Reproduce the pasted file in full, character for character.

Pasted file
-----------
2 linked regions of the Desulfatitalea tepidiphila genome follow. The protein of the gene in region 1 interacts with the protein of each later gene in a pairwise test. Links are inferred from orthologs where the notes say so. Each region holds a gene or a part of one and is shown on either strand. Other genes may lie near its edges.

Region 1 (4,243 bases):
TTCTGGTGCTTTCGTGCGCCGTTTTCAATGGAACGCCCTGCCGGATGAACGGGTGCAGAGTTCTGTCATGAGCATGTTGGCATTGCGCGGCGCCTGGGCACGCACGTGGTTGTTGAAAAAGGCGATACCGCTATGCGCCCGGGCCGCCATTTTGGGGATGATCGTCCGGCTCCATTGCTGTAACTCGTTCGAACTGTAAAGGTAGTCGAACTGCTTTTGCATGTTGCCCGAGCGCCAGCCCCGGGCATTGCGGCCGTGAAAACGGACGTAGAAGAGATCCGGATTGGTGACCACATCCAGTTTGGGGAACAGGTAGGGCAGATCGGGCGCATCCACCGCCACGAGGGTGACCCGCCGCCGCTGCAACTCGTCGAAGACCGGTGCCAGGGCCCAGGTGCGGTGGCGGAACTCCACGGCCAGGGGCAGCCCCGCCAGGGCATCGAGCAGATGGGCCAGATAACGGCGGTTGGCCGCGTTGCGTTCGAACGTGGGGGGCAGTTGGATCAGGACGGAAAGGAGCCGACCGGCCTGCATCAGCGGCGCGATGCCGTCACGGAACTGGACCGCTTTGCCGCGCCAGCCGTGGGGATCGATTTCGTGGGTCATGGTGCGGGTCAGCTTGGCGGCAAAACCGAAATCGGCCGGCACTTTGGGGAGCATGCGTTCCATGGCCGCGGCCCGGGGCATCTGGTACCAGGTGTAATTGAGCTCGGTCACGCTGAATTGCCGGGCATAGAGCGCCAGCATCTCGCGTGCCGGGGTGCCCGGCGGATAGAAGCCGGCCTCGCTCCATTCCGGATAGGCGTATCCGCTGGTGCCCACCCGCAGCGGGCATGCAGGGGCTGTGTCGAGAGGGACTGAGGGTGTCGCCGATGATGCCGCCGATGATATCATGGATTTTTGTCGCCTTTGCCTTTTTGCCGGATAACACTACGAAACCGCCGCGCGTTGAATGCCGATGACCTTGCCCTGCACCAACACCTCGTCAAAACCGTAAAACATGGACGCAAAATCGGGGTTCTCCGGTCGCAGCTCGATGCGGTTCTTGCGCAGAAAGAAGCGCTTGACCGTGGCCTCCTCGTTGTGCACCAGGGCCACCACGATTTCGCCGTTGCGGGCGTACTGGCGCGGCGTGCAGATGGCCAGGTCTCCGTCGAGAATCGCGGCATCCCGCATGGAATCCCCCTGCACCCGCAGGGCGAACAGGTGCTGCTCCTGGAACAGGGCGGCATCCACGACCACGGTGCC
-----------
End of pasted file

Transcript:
2 linked regions of the Desulfatitalea tepidiphila genome follow. The protein of the gene in region 1 interacts with the protein of each later gene in a pairwise test. Links are inferred from orthologs where the notes say so. Each region holds a gene or a part of one and is shown on either strand. Other genes may lie near its edges.

Region 1 (4,243 bases):
TTCTGGTGCTTTCGTGCGCCGTTTTCAATGGAACGCCCTGCCGGATGAACGGGTGCAGAGTTCTGTCATGAGCATGTTGGCATTGCGCGGCGCCTGGGCACGCACGTGGTTGTTGAAAAAGGCGATACCGCTATGCGCCCGGGCCGCCATTTTGGGGATGATCGTCCGGCTCCATTGCTGTAACTCGTTCGAACTGTAAAGGTAGTCGAACTGCTTTTGCATGTTGCCCGAGCGCCAGCCCCGGGCATTGCGGCCGTGAAAACGGACGTAGAAGAGATCCGGATTGGTGACCACATCCAGTTTGGGGAACAGGTAGGGCAGATCGGGCGCATCCACCGCCACGAGGGTGACCCGCCGCCGCTGCAACTCGTCGAAGACCGGTGCCAGGGCCCAGGTGCGGTGGCGGAACTCCACGGCCAGGGGCAGCCCCGCCAGGGCATCGAGCAGATGGGCCAGATAACGGCGGTTGGCCGCGTTGCGTTCGAACGTGGGGGGCAGTTGGATCAGGACGGAAAGGAGCCGACCGGCCTGCATCAGCGGCGCGATGCCGTCACGGAACTGGACCGCTTTGCCGCGCCAGCCGTGGGGATCGATTTCGTGGGTCATGGTGCGGGTCAGCTTGGCGGCAAAACCGAAATCGGCCGGCACTTTGGGGAGCATGCGTTCCATGGCCGCGGCCCGGGGCATCTGGTACCAGGTGTAATTGAGCTCGGTCACGCTGAATTGCCGGGCATAGAGCGCCAGCATCTCGCGTGCCGGGGTGCCCGGCGGATAGAAGCCGGCCTCGCTCCATTCCGGATAGGCGTATCCGCTGGTGCCCACCCGCAGCGGGCATGCAGGGGCTGTGTCGAGAGGGACTGAGGGTGTCGCCGATGATGCCGCCGATGATATCATGGATTTTTGTCGCCTTTGCCTTTTTGCCGGATAACACTACGAAACCGCCGCGCGTTGAATGCCGATGACCTTGCCCTGCACCAACACCTCGTCAAAACCGTAAAACATGGACGCAAAATCGGGGTTCTCCGGTCGCAGCTCGATGCGGTTCTTGCGCAGAAAGAAGCGCTTGACCGTGGCCTCCTCGTTGTGCACCAGGGCCACCACGATTTCGCCGTTGCGGGCGTACTGGCGCGGCGTGCAGATGGCCAGGTCTCCGTCGAGAATCGCGGCATCCCGCATGGAATCCCCCTGCACCCGCAGGGCGAACAGGTGCTGCTCCTGGAACAGGGCGGCATCCACGACCACGGTGCC